Hymenolepis nana is a small tapeworm (15-40 mm) that tends to infect children. Eggs of H. nana are immediately infective when passed with the stool and cannot survive more than 10 days in the external environment. When eggs are ingested by an intermediate host they develop into cysticercoids, which can infect humans or rodents upon ingestion and develop into adults in the ileal portion of the small intestine .
An alternate mode of infection consists of internal autoinfection, where the eggs release their hexacanth embryo, which penetrates the villus continuing the infective cycle without passage through the external environment. The life span of adult worms is 4 to 6 weeks, but internal autoinfection produces chronic infestation. It is one of a few parasites that can live for years in the GI tract . Infection by H. nana is most often asymptomatic but symptoms such as abdominal pain, diarrhea, irritability, anal itching and weight loss do occur during a major infestation .
Proglottids of H. nana are rarely found in fecal samples because they do not ordinarily break off from the main strobili. Egg output could be sporadic so a couple of stool tests a few days apart may need to be carried out to diagnose the infection and rendering of ileocolonoscopy is crucial for an unequivocal diagnosis [4,5].
Eosinophil counts are not diagnostically reliable. Eosinophilia is sporadically present and does not correlate with the severity of the infection. Eosinophil counts also do not help in monitoring treatment modalities .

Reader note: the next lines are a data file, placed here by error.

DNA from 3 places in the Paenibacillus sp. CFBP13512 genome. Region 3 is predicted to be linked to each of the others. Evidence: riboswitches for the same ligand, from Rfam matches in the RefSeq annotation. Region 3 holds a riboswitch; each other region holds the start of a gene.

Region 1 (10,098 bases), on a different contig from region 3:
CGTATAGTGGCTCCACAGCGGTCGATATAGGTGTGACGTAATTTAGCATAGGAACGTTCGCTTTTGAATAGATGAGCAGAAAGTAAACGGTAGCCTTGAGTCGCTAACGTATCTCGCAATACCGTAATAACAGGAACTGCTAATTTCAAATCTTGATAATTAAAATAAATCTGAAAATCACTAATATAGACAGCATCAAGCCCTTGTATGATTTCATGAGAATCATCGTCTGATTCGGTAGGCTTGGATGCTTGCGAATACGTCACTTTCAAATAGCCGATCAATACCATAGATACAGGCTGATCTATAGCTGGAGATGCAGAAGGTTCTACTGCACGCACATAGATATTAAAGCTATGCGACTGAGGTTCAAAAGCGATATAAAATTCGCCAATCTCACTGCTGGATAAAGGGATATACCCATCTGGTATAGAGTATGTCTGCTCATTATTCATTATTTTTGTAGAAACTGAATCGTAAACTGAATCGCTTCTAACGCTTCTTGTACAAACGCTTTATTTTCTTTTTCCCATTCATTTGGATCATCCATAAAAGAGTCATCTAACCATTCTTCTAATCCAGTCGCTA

The available literature about H. nana infestation in Saudi Arabia mainly concerns school-aged children and is rarely reported in adult patients. Various community-based studies have documented a range of prevalence values for intestinal parasitic infestations. The findings of this survey confirm the extremely complex nature of parasitic profiles in developing communities, and also indicate that relationships exist between cultural and ecological factors, sanitation and the observed patterns of intestinal parasites . Muehlenbachs and collaborators have recently described malignant transformation of human tissue by abnormal proliferating, genetically altered tapeworm cells and he concluded that this was a novel disease mechanism that links infection and cancer.
Our case report has provided a rare example of an adult Saudi male patient who had an infestation of H. nana , with clinical features similar to Irritable Bowel Syndrome, who presented with negative results after blood and stool examinations. A careful colonoscopy examination can be very useful in the diagnosis of an atypical presentation of H. nana infestation. Our findings are consistent with other studies which reported that colonoscopy is a useful diagnostic approach for parasitic infections, even for asymptomatic patients, and for patients with negative stool examinations [8,9].
In an adult patient complaining of abdominal symptoms and with normal routine laboratory and stool analysis, it is important not to exclude the presence of a parasitic infestation. H. nana infestation is most commonly diagnosed by stool analysis. But sometimes colonoscopy with careful examination of the ileal mucosa is crucial for the diagnosis of a H. nana infestation when other possibilities have been excluded. Adequate therapy is beneficial for helminthic infestations leading to significantly reduced morbidity and an improved quality of life.